Exactly. And often a lot of data viz analysts will even sketch up what they want the dashboard to look like, maybe even on paper. Potentially on paper. It’s just a nice quick way to kind of sketch through different ideas. And I guess the thing with a dashboard is because you’re introducing, say, four, maybe five even charts into a dashboard.

Asim (09:02)
You mean on paper? On paper. Wow, okay.

Seb Taylor (09:19)
There’s lots of different ways you could put that together. When we talk about a data story, it’s really about, well, what insights do I get from my first chart? What questions does that present me with?

Asim (09:31)
You mentioned the number four or five. Is that an optimal number of visuals to have on the dashboard?

Seb Taylor (09:38)
Yeah, it’s a good question. I would say there is no fixed right answer. I’ve seen far less than that and I’ve seen certainly far more than that in dashboards. I think it’s all going to come down to, again, your audience. How much detail do they need? The reason I certainly started with the number of four is by splitting your dashboard into quadrants and kind of having one piece of information in each quarter. That usually feels like…

a good amount of information to have on a dashboard without it getting too crowded. Certainly even three or two visuals is often enough as well. I think as soon as you start going beyond five, you really need to be wondering, okay, am I losing a focus here or is there really a value in me adding more visuals to this dashboard?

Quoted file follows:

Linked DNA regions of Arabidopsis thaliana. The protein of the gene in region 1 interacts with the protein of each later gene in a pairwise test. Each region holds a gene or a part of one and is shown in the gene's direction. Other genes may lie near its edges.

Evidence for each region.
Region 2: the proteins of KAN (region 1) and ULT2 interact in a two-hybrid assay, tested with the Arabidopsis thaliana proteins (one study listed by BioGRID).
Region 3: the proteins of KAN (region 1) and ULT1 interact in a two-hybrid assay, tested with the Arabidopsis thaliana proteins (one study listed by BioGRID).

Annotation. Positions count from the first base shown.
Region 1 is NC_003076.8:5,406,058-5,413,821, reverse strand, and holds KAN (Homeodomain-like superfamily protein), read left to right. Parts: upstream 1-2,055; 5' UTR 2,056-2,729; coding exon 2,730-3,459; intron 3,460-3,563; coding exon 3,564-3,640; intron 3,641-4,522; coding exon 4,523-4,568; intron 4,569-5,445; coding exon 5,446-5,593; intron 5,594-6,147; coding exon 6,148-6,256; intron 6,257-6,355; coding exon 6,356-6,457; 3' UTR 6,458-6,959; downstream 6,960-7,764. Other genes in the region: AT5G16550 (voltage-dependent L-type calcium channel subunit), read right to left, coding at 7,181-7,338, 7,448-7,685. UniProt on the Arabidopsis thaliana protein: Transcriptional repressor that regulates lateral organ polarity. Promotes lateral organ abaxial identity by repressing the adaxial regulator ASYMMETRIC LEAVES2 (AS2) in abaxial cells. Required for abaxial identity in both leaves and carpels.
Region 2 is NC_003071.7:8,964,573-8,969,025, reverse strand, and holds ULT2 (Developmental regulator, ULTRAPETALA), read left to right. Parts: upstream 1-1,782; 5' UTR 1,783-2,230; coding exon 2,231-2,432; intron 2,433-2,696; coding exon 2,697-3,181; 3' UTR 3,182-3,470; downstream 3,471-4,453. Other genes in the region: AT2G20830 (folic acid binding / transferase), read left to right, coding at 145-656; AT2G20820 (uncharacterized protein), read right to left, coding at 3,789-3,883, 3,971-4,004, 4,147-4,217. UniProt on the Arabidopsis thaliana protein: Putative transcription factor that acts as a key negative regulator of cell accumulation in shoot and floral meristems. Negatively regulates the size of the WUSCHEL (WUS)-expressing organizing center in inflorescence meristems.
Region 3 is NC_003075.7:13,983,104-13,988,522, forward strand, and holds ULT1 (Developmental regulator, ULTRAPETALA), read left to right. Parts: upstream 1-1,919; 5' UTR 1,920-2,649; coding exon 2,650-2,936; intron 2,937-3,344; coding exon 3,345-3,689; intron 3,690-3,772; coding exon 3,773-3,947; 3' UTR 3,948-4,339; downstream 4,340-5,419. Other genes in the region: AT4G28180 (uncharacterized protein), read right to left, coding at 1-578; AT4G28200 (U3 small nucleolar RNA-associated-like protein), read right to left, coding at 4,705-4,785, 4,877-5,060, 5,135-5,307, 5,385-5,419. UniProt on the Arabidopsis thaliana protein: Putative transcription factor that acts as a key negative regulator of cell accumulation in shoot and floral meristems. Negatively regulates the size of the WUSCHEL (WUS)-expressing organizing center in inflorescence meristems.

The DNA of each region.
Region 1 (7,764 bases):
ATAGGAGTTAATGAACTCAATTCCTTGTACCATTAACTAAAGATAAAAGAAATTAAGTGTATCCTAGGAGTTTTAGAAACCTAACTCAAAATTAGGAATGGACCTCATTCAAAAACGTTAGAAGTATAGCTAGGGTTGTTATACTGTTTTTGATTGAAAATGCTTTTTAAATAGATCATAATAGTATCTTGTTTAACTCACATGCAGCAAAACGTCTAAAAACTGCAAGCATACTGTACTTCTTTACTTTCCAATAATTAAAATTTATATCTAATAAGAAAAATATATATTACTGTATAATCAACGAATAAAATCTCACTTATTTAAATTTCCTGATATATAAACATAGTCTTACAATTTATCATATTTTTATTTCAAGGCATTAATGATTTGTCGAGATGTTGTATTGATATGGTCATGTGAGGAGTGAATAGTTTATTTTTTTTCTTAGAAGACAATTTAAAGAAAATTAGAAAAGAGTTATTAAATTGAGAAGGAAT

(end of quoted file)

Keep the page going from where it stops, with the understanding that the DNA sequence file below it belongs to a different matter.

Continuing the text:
Asim (10:26)
Got it. And if I could one last question. So you’re an expert in this. When you open up somebody else’s dashboard, what tells you right away that this is a professionally done and well done dashboard?

Seb Taylor (10:35)

or maybe too many things to list, but I’ll give you a few. I would say formatting is probably the one you get at a glance. And whilst formatting is not the be all and end all of dashboarding, it is important. And so the consistency of your charts, the consistent use of colors between charts, alignment, formatting, white space, all of that stuff matters.

Asim (10:45)

Seb Taylor (11:05)
Because if you’ve got a great looking dashboard, it is going to command authority when you start presenting it. It is gonna build trust with your audience. So I’d say that’s probably the one that stands out before you even start looking at the data. The second is, does it give me background or context? So for example, is there a date range on the chart? Is it clear to me what period I’m looking at? If I have a sales dashboard,

Is it sales for last month or is it sales for last year? And all those sorts of questions pop up and if you don’t have the answers to them, the charts are very difficult to interpret. So I would say that’s the second one is everything in the dashboard should be able to speak for itself without me as the audience needing to ask any supporting questions.

Asim (11:53)
That’s excellent. So thank you so much for your time. This was really illuminating, pun intended. Yeah, and I encourage all of our viewers to check out your data visualization course. It’s really terrific. Thanks a lot for your time and we’ll see you again, I’m sure.

Seb Taylor (12:10)
Thanks for having me.